Latest News: Beatles

April Fools!

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No joke, it’s April 1! The origins of April Fools Day date back to medieval times, and the yearly celebration of hoaxes and pranks spawns good natured humor on a worldwide scale. In honor of April Fool’s Day, we give you five great songs about fools. 1. Fool in the Rain – Led Zeppelin Robert Plant and John Paul Jones wrote the samba beat for this 1979 Zeppelin jam after watching the 1978 World Cup tournament in Argentina. The song tells the story of a man waiting for the woman he loves on a street corner. He grows disconsolate as he stands in the rain, thinking she she’s stood him up, before realizing that he’s “just a fool waiting on the wrong block.” 2. Why Do Fools Fall in Love – Frankie Lymon and the Teenagers Singer Frankie Lymon was 13 years old when he recorded this 1956 R&B hit. The song has since been covered by Diana Ross and Joni Mitchell, who managed the same falsetto as the young crooner Lymon did. 3. Lovefool – The Cardigans The 1996 pop hit by Swedish act The Cardigans was featured on the soundtrack for Baz Luhrman’s remake of Romeo and Juliet, in which doomed lovers Leonardo DiCaprio and Claire Danes showed audiences how foolish, and tragic, love can really be. 4. Chain of Fools – Aretha Franklin This 1967 hit won Aretha Franklin the Grammy Award for Best Female R&B performance and is listed at #249 on Rolling Stone’s list of the 500 Greatest Songs of All Time, and that’s no joke. 5. The Fool on the Hill – The Beatles This hit appears on the Beatles’ 1967 Magical Mystery Tour album. Paul McCartney wrote the song on a piano at his father’s house after seeing a mysterious man appear to him while he and a friend were walking on London’s Primrose Hill. Be sure to check out: The String Quartet Tribute to Led Zeppelin Available now at iTunes and Amazon The String Quartet Tribute to The Beatles Available now at iTunes and Amazon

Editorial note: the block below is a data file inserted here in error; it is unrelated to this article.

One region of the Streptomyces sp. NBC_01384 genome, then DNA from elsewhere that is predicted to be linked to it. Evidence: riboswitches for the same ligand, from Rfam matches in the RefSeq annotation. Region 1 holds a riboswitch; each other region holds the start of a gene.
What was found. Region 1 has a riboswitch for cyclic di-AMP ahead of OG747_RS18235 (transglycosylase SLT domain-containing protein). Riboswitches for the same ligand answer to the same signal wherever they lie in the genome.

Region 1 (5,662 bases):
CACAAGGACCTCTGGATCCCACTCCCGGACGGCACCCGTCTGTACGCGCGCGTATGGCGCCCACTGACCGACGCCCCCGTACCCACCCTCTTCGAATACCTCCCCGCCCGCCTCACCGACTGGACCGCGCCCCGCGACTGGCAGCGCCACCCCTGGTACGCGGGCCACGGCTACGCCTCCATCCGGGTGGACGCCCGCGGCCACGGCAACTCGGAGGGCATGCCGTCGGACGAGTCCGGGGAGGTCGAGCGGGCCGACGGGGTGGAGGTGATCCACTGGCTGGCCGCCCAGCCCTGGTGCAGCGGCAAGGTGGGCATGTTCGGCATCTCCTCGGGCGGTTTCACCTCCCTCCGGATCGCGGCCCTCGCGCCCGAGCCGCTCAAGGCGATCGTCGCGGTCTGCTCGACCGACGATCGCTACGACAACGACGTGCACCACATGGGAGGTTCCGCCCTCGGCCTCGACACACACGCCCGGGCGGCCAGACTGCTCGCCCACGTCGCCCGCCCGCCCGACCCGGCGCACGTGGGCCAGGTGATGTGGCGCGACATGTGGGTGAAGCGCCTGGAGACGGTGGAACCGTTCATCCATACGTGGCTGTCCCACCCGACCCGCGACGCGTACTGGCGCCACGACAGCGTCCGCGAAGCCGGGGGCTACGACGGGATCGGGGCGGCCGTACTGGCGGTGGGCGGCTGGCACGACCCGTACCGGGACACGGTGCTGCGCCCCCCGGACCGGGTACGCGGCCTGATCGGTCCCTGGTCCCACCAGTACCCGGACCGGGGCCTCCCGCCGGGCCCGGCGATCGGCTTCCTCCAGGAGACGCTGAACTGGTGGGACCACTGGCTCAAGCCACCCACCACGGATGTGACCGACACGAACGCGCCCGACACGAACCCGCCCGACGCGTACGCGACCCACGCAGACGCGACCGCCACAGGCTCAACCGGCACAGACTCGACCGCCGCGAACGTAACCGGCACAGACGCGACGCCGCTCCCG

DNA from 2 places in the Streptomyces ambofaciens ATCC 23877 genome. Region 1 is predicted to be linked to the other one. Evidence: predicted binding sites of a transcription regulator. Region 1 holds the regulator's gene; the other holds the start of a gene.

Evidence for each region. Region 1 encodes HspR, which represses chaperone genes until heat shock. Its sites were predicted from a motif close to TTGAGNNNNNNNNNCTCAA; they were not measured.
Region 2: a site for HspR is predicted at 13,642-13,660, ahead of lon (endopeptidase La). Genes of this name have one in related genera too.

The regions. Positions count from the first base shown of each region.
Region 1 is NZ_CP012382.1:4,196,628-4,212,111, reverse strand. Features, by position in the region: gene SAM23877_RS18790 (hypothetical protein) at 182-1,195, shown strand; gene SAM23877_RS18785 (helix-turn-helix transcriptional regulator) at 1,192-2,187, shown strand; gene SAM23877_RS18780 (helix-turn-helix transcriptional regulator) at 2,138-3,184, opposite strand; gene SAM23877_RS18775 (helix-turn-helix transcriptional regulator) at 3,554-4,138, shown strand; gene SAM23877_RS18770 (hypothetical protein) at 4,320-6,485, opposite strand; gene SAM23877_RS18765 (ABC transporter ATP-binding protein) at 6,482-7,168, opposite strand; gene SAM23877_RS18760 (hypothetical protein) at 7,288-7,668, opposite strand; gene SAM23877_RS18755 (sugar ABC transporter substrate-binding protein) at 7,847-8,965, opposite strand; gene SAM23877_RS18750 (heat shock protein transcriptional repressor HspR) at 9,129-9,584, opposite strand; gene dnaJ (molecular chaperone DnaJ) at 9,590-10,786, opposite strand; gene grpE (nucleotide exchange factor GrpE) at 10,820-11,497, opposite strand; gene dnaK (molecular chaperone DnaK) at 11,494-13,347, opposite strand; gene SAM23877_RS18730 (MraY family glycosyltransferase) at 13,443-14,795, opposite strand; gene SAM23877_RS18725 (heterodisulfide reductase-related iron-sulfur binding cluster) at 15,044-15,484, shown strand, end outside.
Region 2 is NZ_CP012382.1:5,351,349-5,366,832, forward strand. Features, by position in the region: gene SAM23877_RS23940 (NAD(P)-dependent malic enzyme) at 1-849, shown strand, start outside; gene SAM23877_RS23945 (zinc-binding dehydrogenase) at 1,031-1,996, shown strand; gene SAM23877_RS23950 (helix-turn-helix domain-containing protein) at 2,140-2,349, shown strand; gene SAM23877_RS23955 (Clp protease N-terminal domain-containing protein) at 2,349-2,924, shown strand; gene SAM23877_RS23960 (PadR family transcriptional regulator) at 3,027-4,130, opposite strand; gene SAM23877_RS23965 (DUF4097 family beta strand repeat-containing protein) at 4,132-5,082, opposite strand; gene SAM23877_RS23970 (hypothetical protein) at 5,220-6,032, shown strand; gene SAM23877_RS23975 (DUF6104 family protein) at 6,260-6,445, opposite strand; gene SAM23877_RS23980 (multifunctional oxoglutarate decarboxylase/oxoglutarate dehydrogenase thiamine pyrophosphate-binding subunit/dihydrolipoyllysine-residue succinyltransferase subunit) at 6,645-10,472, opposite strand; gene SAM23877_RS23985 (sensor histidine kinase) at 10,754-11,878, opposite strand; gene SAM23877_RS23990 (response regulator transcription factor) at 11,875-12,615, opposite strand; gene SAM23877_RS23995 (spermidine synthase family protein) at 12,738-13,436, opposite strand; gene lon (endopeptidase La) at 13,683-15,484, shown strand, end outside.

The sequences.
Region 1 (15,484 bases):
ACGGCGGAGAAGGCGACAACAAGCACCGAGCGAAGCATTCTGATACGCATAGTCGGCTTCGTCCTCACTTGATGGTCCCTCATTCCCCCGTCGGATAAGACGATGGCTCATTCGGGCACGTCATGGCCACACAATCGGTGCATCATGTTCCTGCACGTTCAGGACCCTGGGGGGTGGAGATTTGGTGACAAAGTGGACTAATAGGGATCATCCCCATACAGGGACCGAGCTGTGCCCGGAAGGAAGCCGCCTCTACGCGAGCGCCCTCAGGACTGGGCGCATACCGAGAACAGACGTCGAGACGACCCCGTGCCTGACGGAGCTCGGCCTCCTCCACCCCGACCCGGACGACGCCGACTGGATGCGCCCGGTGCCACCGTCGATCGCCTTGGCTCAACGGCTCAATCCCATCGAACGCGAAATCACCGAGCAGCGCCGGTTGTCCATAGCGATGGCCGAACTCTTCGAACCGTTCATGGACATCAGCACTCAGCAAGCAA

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Woman Earns First Masters Degree In Beatles Studies

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A woman from Canada has earned the first degree in Beatles Studies from the Liverpool Hope University. A former Miss Canada finalist, Mary-Lu Zahalan-Kennedy was one of the first 12 students to sign up for the course when it was first held in 2009.

Says the woman on her achievement,

"I am so proud. The course was challenging, enjoyable and it provided a great insight into the impact the Beatles had and still have to this day across all aspects of life."
The unique masters degree in Beatles, Popular Music and Society was a world’s first. Zahalan-Kennedy was the first to accept her degree in person from the university. The course examines the studio sound and composition styles of the Beatles and how the town Liverpool helped to shape their music. Students also examined the significance of the band’s music and how it helped to define identities, culture, and society at the time. Founder and leader of the Beatles Master of Arts course at Liverpool Hope University, Mike Brocken, said the postgraduate degree makes Zahalan-Kennedy a member of a select group of popular music experts. "Mary-Lu now joins an internationally recognized group of scholars of popular music studies who are able to offer fresh and thought-provoking insights into the discipline of musicology," he said. What do you think of this degree? Should there be more of these types of courses at schools or do you find it more or less useless?

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